Simple, Light and Fun: the Evolution of Liv Sansoz

BASE jumper, skier and former world champion sport climber Liv Sansoz has survived several close calls, paid a high toll in injury and grappled with the emotional freight of the dark side of the mountains. Some years, the French star totally fell off the radar as she dealt with rehab and friends’ deaths. Now Sansoz has reemerged, fresh from summiting all 82 of the 4000’ers in the Alps and with a new approach for 2019.

In the late 1990s, you were a two-time world champion sport climber. Recently, you completed all 82 4000’ers in the Alps. What were you up to in the years in between?

Crossing on Grünhorn. Photo: Liv Sansoz collection. Ben Tibbetts / Salomon

Crossing the summit ridge of the Grünhorn. Photo: Ben Tibbetts

I’ve been in the mountains as long as I can remember, skiing since I was 2 years old and hiking with my parents. I grew up reading books of pioneer alpinists. I climbed Mont Blanc at 14 and started paragliding at 15. Mountains are my life. At 16, I started rock climbing and soon I joined French national team. Now, climbing competition demands full commitment. You need to focus 100 percent on it if you really want the best results, so I sort of abandoned everything else. I didn’t even ski much for fear of getting permanently injured or jeopardizing my training level.

In 2001, I was working on “Necessary Evil” (8c+/15.14c) in the Virgin River Gorge in Arizona as part of a film. That day, none of my friends were available to belay me, so I was belayed by some friend of the film crew. While warming up on a 7a/7a+, she just made a mistake, let the rope go, and I crashed on to the ground. I broke a vertebra and suffered pain for months. I was not that badly injured, physically at least, but I was emotionally shocked. I realized that I had almost died there. And my confidence was shattered.

After that, everything changed. I tried to climb again, but nothing seemed to work. I was not really motivated, and I wasn’t enjoying it. I felt nothing good from climbing, not to mention how picky I became about those belaying me. At a certain point, I decided to just let it go. “If climbing is really my passion, eventually I’ll climb again,” I told myself. “Otherwise, there are other things to do.”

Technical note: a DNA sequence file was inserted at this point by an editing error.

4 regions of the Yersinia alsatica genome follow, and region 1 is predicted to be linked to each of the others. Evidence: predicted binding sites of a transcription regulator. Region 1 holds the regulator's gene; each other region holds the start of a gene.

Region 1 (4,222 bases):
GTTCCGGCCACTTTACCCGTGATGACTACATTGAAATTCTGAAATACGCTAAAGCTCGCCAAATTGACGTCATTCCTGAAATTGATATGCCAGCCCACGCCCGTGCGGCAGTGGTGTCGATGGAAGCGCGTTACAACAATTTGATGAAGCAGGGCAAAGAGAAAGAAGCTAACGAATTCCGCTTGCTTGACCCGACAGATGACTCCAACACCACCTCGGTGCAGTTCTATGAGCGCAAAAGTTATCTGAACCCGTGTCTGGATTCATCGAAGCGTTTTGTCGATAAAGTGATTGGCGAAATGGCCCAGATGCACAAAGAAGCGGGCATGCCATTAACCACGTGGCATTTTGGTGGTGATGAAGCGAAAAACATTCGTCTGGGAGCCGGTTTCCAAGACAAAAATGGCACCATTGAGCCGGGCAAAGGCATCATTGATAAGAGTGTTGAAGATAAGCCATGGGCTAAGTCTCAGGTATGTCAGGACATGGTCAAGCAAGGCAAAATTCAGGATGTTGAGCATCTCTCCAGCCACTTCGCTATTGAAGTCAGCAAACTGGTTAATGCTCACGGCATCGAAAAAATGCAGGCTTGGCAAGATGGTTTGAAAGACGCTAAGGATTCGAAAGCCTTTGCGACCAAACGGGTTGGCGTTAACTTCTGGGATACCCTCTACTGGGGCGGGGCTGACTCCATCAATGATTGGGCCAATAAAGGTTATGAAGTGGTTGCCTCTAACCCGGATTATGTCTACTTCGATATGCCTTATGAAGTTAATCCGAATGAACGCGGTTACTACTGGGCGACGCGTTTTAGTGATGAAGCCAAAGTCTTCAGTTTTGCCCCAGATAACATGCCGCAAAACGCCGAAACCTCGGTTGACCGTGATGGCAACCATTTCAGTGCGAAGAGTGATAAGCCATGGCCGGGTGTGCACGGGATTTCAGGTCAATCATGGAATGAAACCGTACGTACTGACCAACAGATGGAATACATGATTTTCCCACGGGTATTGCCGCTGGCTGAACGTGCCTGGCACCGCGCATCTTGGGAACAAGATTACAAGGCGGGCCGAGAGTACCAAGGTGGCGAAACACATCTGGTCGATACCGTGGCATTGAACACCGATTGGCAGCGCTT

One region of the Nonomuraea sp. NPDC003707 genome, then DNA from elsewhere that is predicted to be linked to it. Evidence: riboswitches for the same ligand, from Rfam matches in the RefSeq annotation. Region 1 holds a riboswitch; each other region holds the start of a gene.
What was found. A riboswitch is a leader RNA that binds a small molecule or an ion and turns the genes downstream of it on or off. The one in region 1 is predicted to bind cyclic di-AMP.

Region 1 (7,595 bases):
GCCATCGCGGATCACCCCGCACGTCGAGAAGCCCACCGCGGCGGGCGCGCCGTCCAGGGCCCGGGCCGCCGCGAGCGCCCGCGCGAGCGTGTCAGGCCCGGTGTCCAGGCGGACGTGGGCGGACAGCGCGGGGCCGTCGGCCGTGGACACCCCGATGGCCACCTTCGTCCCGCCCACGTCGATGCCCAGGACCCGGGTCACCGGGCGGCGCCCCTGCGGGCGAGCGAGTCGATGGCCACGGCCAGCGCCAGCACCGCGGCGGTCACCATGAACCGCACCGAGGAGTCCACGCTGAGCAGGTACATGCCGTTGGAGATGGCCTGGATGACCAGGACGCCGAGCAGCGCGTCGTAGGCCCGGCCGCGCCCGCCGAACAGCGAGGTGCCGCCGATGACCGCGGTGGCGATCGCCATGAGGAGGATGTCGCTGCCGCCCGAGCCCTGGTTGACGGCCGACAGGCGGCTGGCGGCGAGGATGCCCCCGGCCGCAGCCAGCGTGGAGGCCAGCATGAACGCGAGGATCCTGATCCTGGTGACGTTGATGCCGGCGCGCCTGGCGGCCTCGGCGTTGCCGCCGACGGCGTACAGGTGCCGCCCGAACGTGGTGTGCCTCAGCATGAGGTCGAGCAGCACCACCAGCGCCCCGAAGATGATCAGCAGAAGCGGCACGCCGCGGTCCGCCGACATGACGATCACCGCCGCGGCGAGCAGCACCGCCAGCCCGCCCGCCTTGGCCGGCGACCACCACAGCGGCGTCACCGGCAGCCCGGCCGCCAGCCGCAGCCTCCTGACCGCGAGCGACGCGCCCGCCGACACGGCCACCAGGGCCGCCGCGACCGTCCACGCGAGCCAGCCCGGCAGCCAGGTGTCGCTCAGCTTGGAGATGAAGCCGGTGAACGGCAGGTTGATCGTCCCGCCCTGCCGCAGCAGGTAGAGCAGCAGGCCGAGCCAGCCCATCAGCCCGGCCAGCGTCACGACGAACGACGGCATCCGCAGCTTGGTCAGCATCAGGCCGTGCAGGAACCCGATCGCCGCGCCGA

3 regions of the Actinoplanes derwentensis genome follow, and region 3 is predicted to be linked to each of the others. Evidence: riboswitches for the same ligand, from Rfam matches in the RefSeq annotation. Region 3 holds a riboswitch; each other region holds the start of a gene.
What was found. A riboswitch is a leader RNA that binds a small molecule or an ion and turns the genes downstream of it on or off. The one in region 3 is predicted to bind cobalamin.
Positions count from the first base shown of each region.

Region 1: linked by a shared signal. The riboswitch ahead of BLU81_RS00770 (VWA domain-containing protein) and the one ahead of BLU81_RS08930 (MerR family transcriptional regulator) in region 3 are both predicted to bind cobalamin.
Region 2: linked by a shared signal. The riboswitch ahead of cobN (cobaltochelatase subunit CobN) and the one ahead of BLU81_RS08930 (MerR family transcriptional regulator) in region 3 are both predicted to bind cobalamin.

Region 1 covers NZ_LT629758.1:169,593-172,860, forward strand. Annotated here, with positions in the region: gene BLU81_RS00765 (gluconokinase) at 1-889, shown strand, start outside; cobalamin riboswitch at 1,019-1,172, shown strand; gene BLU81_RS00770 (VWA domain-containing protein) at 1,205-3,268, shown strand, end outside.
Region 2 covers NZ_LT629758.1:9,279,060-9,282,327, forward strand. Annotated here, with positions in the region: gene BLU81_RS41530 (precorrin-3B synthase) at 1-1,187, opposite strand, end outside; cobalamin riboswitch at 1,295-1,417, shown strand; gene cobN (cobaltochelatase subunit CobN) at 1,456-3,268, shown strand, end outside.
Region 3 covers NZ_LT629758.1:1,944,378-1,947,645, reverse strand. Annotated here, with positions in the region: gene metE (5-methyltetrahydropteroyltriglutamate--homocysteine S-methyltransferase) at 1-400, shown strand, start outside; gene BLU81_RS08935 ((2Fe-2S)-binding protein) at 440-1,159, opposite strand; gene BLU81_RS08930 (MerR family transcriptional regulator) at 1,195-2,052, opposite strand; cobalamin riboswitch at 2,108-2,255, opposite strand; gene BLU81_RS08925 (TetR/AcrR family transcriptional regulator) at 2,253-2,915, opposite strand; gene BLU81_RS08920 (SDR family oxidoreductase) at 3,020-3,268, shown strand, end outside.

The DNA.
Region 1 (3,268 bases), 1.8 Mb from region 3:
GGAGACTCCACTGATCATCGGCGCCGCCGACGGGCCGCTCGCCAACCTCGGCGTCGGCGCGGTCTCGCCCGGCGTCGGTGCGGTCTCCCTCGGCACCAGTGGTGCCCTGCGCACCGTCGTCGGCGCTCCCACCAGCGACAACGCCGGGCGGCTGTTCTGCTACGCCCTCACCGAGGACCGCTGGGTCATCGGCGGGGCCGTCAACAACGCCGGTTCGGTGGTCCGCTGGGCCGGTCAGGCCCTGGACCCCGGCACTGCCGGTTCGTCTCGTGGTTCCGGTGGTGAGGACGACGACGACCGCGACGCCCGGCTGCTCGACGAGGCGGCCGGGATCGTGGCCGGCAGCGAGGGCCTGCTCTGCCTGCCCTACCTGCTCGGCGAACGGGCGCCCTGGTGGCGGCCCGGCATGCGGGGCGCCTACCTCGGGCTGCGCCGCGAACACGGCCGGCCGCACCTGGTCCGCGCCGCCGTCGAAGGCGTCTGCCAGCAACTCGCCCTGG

I finished my studies and took up different sports, including skydiving. By 2005, I felt strong, confident and willing to climb again. True, competition was not an option any more, but I hit the crags again and got back in shape pretty soon. I turned to traveling to climbing spots around the world, discovered some beautiful places and absorbed different styles of climbing from fellow climbers. Of course, I went to Yosemite. There, with the sheer wall of El Capitan under my feet, I felt the call of BASE jumping. You see, I couldn’t help thinking, “If I could just push on my legs and jump … That would be really, really nice.” Then the feeling repeated at the Verdon Gorge. So I met some people, asked questions and focused on skydiving to train for BASE jumping. I made my first jump from a bridge, then from a cliff in Norway, then I jumped from the summit of the Eiger.

Liv Sansoz Fiesch-Konkordia

Liv Sansoz. Photo: Ben Tibbets

For years, I jumped a lot and climbed peaks in order to jump from the summit, and then … then I had another accident. Totally my fault, this time. And a very serious one. Broke my pelvis and sacrum bone, underwent two major surgeries and had to lay on my back, still, for three months. It was tough, it was long, but I also had plenty of time to think. And to dream of new plans. As soon as I stared walking again, my doctor allowed me to substitute outdoor training for indoor rehab: from short walks to hiking, then back to mountaineering and skiing. And I moved to Chamonix. For those of you who’ve been there, you’ll know it’s common to see paragliders in the air every day. It was only logical that I resumed flying. I analyzed my accident, came to terms with my mistake and got over it. As soon as I had the screws removed, I return to skydiving. By now, it was 2014. Everyone was into wingsuiting. And so I did it too. At the same time, losing friends became scarily frequent. Then Stephanie Davis’s boyfriend Mario Richard died. He was a very close friend and it came as an unexpected shock. I thought, “Well, if Mario has died, I may well be next.” The following morning, I sold all my jumping gear online.